Two decades ago, as a young organizer in Mississippi, I learned that there are only two types of temporal power: organized people and organized money. I also learned that in a democracy, the people can win every time—but only if we are organized.
Today, when I reflect back on my half-decade at the helm of the NAACP, I am deeply proud of what we have accomplished together as we organized our communities. We have abolished the death penalty in five states, defended voting rights from coast to coast, freed multiple wrongfully incarcerated people and shrunk prison systems. We have increased funding for health care, defended the rights of workers, held wayward mortgage companies accountable and curbed the school-to-prison pipeline in multiple states. We have built powerful bridges to help faith communities join the struggle for marriage equality and the struggle against the scourge of HIV, and we have come to the aid of our allies in the struggles for environmental protection and immigrants’ rights. Through all this, we have dramatically expanded the ranks of those who would assist us in combating racial discrimination in the streets and at the ballot box.
Five years ago, the NAACP was what it had been for most of the past half century: the biggest civil rights organization in the streets. Today, we are that and also the biggest online, on mobile and at the ballot box as well.
All of this success is testament to the power of our shared vision and partnership to come together for a stronger, more inclusive America.
Things could have gone a different way. Since 2010, far-right-wing extremists have repeatedly and simultaneously attacked the most basic civil rights protections of most Americans. They’ve attacked women’s rights, affirmative action, workers’ rights, immigration, LGBT equality, food security, health care and even our right to drink clean water and breathe clean air. One has to wonder whether their decision to attack all of us all at once was motivated by mere greed or by an even more devious design to ensure that we would balkanize as we each retreated into a defensive posture.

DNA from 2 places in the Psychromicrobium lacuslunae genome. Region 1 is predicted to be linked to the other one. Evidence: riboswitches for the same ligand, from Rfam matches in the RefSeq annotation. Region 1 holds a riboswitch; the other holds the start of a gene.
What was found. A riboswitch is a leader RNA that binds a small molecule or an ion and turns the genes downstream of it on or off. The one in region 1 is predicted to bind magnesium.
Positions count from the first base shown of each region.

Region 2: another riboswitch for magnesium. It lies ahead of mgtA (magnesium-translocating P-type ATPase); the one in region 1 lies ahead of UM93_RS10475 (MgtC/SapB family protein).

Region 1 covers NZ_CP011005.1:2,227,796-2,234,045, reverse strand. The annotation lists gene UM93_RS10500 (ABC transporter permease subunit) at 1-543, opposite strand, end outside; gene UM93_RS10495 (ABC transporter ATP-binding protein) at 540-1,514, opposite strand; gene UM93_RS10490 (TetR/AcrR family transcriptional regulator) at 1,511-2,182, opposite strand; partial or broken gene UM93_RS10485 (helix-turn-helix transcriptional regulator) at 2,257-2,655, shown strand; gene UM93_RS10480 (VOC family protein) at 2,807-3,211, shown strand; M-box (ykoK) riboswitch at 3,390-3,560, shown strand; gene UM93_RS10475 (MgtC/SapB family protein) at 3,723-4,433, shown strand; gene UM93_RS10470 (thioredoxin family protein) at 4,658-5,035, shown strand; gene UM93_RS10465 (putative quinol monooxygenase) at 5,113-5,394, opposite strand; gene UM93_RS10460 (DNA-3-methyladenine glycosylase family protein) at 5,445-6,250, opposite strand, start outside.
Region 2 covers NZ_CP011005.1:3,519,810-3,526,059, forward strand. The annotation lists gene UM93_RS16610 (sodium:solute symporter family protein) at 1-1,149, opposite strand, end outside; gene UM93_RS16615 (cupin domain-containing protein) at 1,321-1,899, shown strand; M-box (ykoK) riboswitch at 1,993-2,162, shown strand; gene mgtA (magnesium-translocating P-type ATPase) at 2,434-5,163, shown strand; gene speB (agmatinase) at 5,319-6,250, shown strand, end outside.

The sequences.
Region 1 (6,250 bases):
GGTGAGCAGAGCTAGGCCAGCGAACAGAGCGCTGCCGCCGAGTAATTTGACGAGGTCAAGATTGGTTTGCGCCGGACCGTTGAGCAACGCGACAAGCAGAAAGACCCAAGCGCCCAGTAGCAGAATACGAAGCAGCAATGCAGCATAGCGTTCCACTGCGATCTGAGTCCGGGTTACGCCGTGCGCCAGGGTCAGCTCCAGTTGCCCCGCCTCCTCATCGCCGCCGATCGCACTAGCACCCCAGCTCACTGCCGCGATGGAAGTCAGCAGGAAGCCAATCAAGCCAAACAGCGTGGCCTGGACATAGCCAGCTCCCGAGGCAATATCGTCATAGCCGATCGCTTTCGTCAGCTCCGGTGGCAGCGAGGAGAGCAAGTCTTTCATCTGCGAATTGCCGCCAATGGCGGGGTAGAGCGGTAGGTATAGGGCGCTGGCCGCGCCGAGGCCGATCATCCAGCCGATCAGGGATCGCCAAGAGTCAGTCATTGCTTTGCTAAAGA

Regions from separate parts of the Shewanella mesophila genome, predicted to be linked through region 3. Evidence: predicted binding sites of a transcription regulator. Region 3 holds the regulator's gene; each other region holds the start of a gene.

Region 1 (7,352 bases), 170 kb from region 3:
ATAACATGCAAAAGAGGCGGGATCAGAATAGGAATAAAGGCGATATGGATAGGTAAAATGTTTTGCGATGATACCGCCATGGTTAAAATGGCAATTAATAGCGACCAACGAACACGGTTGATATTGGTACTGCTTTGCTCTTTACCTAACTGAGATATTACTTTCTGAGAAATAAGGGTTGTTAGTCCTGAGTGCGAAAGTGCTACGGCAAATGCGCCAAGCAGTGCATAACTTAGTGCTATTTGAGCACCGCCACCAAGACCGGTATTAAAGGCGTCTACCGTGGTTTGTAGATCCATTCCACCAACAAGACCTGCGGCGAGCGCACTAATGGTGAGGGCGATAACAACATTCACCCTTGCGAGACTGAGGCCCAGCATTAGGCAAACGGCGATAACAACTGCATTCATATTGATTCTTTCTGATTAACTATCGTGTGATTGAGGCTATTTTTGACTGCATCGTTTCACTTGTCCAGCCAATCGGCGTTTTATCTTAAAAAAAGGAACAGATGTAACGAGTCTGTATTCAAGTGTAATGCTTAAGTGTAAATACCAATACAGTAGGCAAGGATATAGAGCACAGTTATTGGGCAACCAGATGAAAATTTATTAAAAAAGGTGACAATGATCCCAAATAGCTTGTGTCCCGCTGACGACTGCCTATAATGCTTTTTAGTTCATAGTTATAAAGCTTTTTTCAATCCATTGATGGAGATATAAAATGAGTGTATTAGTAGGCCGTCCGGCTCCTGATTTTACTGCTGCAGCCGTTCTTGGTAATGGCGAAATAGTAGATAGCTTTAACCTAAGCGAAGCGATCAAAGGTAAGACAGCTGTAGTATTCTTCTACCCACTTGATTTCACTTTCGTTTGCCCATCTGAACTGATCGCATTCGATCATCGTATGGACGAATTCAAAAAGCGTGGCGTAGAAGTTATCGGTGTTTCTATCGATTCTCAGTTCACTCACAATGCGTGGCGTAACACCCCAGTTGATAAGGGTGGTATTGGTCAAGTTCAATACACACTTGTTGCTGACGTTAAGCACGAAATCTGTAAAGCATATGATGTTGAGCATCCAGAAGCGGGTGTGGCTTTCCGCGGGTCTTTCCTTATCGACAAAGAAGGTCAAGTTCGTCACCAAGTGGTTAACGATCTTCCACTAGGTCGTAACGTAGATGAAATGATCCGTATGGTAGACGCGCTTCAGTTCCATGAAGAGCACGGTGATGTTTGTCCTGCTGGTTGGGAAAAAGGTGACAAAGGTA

However, together, we chose the courageous path. We have marched forward arm in arm, repeatedly embracing the motto of the three musketeers: “All for one and one for all.” As a result, we have passed powerful anti-racial profiling legislation in New York City and even abolished the death penalty in Maryland with the help of leaders in the LGBT community; passed marriage equality bills from coast to coast with increased support from faith leaders and communities of color; and, most recently, we have built a powerful defense and offense for voting rights by pulling the entire progressive family together in ways incomparable to those used in recent memory. Occasionally, we have even picked up new conservative friends and allies.
Today, as I prepare to leave my position at the NAACP, I am confident that there is a bright future for both the association and the larger civil and human rights struggle.
We may have started this century like we started the last: fighting assaults on our voting rights and pushing back against attacks on our most basic civil and human rights. Nonetheless, this time, we have a distinct advantage. We know that no matter what happens in the courts, every year, our ability to defend and expand civil and human rights protections at the ballot box in statehouses and on city councils will increase. Moreover, as organizers, we understand that while the future will come no matter what, we have the power to make the future come faster.
Benjamin Todd Jealous is the outgoing president and CEO of the NAACP.